As for her traveling pups, Roger Wellington and Penny Rose, she’ll be taking them to dog-friendly malls like Rio Sul and Botafogo Praia, where they have grandiose holiday decorations on every floor. 

Christmas in Turkey: A Do-It-Yourself Affair

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Kimberly McCauley says that moving to Turkey, where they don’t celebrate Christmas, made her so sad. She loved doing the Santa thing and going to church and says that Christmas and Thanksgiving have always been her favorite holidays.

She makes do by spending the holiday with other expats who also miss the joy of Christmas, and she invited locals to show them why it’s such a special occasion. They love wearing ugly Christmas sweaters, having a gift exchange, and watching cheesy Christmas movies.

Hanukkah in Ireland: Finding the Pot of Gelt

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In order to celebrate Hanukkah in Ireland last year, Amber Haggerty gathered together a large group of family and friends for dinner. They made a mix of traditional and not-so-traditional foods to share, potluck style. There were sweet and savory kugels, matzo ball soup, and of course, latkes. Since Ireland is famous for its potatoes, they made homemade latkes using spuds from the local farmers market. She notes that sour cream was easy to find, but she had to search high and low for applesauce.

She says, “Ireland is a predominantly Christian country with a very small Jewish population, so the friends we invited were eager to learn about and celebrate Hanukkah with us. Overall, it was really fun to share the experience with friends in Ireland and explain some Hanukkah traditions!”

Holidays in Israel: Miracles All Around Us

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Photo Credit: Shutterstock.

Lauren Gumport is the VP of Communications at Faye Travel Insurance, and she’s been living in Tel Aviv for eight years. As an expat living abroad, she likes to keep holiday traditions alive, so each year she gathers 40 people in her apartment for a huge Thanksgiving celebration. 

She says that taking the train to Jerusalem to celebrate Hanukkah and Christmas is incredible. In the old city you can find chanukiahs (the modern Israeli term for menorahs) lighting up window sills, and if you head to the Christian and Armenian quarters, you’ll find Christmas trees and festive decor.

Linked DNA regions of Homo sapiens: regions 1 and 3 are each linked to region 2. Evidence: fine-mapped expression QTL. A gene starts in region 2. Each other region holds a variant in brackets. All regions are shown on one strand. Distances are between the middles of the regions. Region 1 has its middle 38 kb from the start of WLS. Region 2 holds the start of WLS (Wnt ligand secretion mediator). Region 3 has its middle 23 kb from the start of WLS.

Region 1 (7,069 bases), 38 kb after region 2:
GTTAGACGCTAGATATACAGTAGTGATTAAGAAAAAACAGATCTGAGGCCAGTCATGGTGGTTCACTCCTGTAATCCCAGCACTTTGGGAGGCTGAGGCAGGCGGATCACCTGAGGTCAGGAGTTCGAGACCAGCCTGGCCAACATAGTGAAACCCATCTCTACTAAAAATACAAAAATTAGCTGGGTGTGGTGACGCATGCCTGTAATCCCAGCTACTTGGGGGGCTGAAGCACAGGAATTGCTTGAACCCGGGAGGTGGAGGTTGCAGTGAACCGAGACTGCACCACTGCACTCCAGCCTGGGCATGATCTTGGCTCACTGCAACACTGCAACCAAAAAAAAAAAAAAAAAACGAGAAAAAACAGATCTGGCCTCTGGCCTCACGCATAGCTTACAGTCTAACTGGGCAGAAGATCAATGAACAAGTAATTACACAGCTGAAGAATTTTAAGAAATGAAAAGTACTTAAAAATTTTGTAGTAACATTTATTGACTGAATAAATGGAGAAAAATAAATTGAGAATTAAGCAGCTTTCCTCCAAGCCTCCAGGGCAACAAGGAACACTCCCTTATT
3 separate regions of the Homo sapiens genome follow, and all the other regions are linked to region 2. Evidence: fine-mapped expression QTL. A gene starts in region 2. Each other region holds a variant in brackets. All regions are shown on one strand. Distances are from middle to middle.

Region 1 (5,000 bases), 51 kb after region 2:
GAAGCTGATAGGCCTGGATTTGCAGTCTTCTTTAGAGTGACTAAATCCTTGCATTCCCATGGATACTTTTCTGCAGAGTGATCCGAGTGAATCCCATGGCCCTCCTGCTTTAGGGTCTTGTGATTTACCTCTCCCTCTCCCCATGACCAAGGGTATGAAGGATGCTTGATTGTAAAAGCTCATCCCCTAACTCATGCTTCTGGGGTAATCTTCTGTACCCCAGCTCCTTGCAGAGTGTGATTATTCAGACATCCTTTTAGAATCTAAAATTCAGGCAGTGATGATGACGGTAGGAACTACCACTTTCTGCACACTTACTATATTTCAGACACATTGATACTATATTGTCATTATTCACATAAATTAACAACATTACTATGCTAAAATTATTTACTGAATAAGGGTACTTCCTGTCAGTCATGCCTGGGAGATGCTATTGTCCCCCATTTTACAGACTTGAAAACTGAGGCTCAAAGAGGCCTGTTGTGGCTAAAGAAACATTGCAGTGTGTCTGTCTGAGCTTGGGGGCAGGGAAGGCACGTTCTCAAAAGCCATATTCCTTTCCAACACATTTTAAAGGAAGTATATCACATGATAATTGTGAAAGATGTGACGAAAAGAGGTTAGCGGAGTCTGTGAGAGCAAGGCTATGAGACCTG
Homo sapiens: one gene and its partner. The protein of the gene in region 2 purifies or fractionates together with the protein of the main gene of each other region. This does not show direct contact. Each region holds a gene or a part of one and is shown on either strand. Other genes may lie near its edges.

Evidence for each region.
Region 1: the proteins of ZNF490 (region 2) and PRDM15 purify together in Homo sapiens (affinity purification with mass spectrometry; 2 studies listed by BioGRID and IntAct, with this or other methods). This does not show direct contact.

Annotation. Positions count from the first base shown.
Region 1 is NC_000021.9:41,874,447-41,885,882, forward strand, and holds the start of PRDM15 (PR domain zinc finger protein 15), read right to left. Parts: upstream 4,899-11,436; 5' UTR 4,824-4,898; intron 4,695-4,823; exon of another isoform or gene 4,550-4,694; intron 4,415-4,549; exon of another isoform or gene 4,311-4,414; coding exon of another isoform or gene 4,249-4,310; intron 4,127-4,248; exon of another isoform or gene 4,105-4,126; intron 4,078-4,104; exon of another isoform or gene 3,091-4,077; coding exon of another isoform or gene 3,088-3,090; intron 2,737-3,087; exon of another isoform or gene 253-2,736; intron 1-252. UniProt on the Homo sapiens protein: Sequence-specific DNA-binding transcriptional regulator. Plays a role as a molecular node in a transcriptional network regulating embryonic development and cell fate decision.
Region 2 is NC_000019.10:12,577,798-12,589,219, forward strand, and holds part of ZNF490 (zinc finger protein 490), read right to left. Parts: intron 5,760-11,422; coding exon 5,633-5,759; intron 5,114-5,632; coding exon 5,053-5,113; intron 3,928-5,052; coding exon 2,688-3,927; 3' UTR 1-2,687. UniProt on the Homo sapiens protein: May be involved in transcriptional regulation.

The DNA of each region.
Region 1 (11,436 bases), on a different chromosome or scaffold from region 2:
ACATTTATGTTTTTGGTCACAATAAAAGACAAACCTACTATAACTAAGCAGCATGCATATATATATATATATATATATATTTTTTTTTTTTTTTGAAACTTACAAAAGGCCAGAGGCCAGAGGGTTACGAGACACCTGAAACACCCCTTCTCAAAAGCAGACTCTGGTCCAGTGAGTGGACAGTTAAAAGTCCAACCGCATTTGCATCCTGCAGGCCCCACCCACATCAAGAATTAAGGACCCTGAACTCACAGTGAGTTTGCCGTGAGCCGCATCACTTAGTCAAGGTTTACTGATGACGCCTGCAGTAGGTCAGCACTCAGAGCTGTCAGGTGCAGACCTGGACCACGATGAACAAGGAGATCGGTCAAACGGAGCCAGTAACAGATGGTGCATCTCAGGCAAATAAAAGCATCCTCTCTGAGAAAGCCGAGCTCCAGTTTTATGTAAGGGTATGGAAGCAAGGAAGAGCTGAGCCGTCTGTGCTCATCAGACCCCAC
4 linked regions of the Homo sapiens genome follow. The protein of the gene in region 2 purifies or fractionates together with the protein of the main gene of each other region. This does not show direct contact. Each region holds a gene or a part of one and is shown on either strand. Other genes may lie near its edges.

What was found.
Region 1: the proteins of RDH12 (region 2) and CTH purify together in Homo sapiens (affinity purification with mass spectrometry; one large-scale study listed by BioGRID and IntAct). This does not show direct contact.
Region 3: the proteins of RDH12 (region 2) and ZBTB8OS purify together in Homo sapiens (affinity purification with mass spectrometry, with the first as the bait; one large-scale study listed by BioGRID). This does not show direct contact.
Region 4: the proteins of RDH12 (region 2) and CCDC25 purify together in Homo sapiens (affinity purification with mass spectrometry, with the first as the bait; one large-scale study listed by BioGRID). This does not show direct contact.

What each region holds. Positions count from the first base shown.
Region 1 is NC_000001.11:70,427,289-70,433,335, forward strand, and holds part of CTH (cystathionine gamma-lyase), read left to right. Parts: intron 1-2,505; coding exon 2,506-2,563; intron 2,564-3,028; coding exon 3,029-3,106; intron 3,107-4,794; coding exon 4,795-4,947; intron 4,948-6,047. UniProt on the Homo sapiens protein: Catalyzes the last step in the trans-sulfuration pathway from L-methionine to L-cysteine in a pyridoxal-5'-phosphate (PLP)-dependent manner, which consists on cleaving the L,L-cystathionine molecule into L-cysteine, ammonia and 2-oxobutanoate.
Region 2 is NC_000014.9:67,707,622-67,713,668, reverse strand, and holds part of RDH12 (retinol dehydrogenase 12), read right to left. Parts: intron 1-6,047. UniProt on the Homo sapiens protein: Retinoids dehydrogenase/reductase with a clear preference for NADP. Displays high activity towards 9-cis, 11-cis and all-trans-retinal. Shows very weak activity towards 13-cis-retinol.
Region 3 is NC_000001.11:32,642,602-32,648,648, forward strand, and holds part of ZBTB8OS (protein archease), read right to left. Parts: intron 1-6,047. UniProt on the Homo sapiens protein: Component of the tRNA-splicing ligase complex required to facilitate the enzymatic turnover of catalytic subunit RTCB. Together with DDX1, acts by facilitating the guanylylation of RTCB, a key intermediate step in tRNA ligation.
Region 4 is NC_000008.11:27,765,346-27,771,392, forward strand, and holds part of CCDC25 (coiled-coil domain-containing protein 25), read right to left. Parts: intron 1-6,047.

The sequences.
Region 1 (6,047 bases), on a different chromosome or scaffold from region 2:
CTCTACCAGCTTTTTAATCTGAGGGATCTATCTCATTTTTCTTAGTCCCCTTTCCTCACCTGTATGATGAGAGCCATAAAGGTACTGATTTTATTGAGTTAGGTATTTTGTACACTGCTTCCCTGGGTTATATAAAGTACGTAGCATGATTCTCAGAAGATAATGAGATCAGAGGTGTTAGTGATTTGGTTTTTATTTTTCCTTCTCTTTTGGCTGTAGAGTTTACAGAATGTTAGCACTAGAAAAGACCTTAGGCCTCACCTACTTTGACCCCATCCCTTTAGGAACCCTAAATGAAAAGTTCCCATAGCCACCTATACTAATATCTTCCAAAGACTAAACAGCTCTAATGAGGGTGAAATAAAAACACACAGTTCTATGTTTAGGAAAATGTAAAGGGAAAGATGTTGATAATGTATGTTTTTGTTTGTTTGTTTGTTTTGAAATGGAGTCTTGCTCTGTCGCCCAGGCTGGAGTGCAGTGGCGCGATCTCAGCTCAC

Over on our Expatsi TikTok channel, Jen dives into some of our favorite non-American holiday traditions:

@expatsi Do you wonder what the holidays are like when you move abroad? #immigrant #expat #digitalnomad ♬ original sound – Jen from Expatsi

Jen Barnett Expatsi headshot
Co-founder at Expatsi | Website | + posts

Jen Barnett is an expat influencer and co-founder of Expatsi, a company that's helped thousands of Americans on their moving abroad journeys. She created the Expatsi Test, an assessment that recommends countries for aspiring emigrants based on lifestyle data. Jen has an MBA from Emory University with concentrations in marketing and innovation. She's written for BusinessWeek, Health, Cooking Light, and Southern Living. Prior to Expatsi, she created Freshfully and Bottle & Bone—two businesses in the local food space—and spoke at TEDx on being brave. She's moving to Mexico in 2024, along with her husband and co-founder Brett, pitbull mix Squiggy, and three rotten cats. How can she help you move abroad?

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Jen Barnett Expatsi headshot
Co-founder at Expatsi | Website | + posts

Jen Barnett is an expat influencer and co-founder of Expatsi, a company that's helped thousands of Americans on their moving abroad journeys. She created the Expatsi Test, an assessment that recommends countries for aspiring emigrants based on lifestyle data. Jen has an MBA from Emory University with concentrations in marketing and innovation. She's written for BusinessWeek, Health, Cooking Light, and Southern Living. Prior to Expatsi, she created Freshfully and Bottle & Bone—two businesses in the local food space—and spoke at TEDx on being brave. She's moving to Mexico in 2024, along with her husband and co-founder Brett, pitbull mix Squiggy, and three rotten cats. How can she help you move abroad?